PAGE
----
She is demanding reform to womens rights by means of

This preview shows page 3 - 5 out of 6 pages.

asserting her belief that Jefferson’s Declaration must be amended. She is demanding reform to women’s rights by means of exposing facts of women’s oppression and suffrage. While its content aims to inform the reader of the 19 th century woman, its rhetorical devices aim at employing the women to demand change. This sardonic assertion was as powerful in the 19- century as it is today. More recently, pop-culture’s Hamilton: An American Musical alludes to the “Declaration of Independence” in a very similar fashion. One of the female leads, Angelica Schuyler states, “We hold these truths to be self-evident that all men are created equal. And when I meet Thomas Jefferson Unh! I'mma compel him to include women in the sequel! Work!” ( Hamilton: An American Musical 2015). Stanton is very deliberate with syntax throughout her powerful and unmistakable statement. After setting the stage with her poke at Jefferson’s 72-years-younger “Declaration”, Stanton jumps into the crux of her speech with her set of fifteen assertions. With these assertions, Stanton outlines the oppression of women and their second-class standing in the eyes of the government and in the family. By writing these problems in a list form and with-in their own paragraph, Stanton is successful at drawing attention with the demands she is wishing to solve.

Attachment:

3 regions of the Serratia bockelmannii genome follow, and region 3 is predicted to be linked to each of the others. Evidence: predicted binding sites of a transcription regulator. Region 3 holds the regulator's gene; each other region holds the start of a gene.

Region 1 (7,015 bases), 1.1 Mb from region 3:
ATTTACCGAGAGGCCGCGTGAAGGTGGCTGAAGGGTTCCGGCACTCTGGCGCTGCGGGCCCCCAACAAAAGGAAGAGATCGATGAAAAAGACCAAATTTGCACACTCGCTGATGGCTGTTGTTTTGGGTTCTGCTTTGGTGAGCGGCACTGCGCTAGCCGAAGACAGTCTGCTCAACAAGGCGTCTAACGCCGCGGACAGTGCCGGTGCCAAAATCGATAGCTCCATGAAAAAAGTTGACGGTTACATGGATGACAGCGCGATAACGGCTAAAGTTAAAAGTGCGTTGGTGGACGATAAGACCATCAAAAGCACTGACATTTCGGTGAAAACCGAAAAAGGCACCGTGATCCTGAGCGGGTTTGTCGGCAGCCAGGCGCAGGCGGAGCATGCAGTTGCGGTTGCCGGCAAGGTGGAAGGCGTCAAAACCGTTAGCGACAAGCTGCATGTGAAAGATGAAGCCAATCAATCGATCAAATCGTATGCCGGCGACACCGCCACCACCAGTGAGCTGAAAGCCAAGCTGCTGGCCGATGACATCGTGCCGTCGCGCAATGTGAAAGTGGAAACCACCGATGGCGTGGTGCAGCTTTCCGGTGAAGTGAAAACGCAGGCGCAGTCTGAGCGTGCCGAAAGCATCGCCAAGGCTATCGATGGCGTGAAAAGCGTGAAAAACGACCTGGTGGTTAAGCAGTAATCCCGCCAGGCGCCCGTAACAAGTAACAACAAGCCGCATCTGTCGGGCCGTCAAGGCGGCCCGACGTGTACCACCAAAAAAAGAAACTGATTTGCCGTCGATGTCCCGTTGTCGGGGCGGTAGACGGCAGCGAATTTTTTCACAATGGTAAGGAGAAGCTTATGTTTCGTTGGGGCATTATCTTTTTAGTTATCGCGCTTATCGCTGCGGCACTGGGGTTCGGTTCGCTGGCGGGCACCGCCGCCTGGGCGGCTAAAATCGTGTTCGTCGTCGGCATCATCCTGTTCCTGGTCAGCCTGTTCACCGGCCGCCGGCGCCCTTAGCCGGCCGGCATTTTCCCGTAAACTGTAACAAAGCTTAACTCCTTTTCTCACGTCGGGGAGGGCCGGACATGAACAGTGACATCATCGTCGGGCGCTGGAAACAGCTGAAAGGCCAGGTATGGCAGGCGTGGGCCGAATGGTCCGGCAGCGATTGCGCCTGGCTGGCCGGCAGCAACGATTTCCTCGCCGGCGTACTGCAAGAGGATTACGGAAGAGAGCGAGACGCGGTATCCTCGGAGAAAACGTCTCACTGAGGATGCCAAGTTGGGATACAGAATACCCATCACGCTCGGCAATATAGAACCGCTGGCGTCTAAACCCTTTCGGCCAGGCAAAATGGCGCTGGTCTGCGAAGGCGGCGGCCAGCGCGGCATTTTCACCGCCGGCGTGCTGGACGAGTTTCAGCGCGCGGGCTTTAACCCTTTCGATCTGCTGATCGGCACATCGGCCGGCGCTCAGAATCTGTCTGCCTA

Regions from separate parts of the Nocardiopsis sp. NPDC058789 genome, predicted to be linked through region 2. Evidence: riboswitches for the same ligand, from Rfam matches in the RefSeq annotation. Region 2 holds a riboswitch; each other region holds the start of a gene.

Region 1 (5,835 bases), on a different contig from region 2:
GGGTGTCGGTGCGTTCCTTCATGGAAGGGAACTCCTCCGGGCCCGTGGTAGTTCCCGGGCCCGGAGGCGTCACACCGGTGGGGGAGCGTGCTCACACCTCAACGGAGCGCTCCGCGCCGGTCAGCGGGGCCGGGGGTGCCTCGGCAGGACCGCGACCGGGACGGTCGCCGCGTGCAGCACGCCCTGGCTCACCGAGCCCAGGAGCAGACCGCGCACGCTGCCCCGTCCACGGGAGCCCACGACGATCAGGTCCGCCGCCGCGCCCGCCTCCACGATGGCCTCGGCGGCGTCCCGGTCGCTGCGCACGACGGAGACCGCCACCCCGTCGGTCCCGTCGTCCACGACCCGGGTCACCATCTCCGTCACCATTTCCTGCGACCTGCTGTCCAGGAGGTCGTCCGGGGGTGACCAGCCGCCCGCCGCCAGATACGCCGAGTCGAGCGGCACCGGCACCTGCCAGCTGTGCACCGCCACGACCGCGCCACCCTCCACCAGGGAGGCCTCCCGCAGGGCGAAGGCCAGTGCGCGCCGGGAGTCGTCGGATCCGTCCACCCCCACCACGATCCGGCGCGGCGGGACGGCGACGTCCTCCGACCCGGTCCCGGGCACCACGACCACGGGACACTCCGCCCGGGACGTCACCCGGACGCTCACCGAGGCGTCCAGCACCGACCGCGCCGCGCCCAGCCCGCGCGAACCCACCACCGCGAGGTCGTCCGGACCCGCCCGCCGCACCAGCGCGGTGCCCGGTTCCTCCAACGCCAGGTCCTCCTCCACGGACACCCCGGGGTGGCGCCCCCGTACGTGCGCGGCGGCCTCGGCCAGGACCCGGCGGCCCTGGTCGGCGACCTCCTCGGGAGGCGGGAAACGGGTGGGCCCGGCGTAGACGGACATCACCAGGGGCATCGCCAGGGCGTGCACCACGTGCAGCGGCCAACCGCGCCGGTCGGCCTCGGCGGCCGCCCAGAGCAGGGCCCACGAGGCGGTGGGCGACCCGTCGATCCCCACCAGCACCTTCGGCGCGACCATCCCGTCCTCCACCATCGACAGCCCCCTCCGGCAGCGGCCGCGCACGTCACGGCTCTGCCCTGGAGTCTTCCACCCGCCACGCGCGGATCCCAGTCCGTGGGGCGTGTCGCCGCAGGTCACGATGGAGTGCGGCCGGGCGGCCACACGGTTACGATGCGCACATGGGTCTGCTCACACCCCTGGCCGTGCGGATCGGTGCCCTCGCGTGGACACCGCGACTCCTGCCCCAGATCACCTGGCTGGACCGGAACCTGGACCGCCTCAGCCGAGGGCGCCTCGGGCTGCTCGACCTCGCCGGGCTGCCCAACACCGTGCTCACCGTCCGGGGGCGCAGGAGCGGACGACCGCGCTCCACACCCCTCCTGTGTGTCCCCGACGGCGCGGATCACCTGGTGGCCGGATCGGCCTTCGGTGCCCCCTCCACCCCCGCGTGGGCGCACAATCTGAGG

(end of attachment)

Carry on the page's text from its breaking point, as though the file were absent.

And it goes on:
4 This list is a very specific representation of the way things should be and what is wrong in current society. Most impressively, this list tells the audience how to fix these problems. Among these assertions are: the fact that women cannot vote, women must follow laws that they have no business in making, marriage becomes a point of contention for women, not having the right to divorce or obtain custody of her children, made owning a business or having a good job impossible, women can’t get a college education, and even that God agrees that women are subordinate to men. Stanton elicits the most pathos with, “He has made her, if married, in the eye of the law, civilly dead”. By appealing to the audience’s emotions, Stanton aims at laying it all on the line and even jarring the reader into submission. Any audience member or reader hearing this should be struck by its direct and unabashed tone. Stanton’s tone throughout the speech is another very pointed device which helps her to persuade her audience to side with her cause. The

  • Left Quote Icon

    Student Picture

  • Left Quote Icon

    Student Picture

  • Left Quote Icon

    Student Picture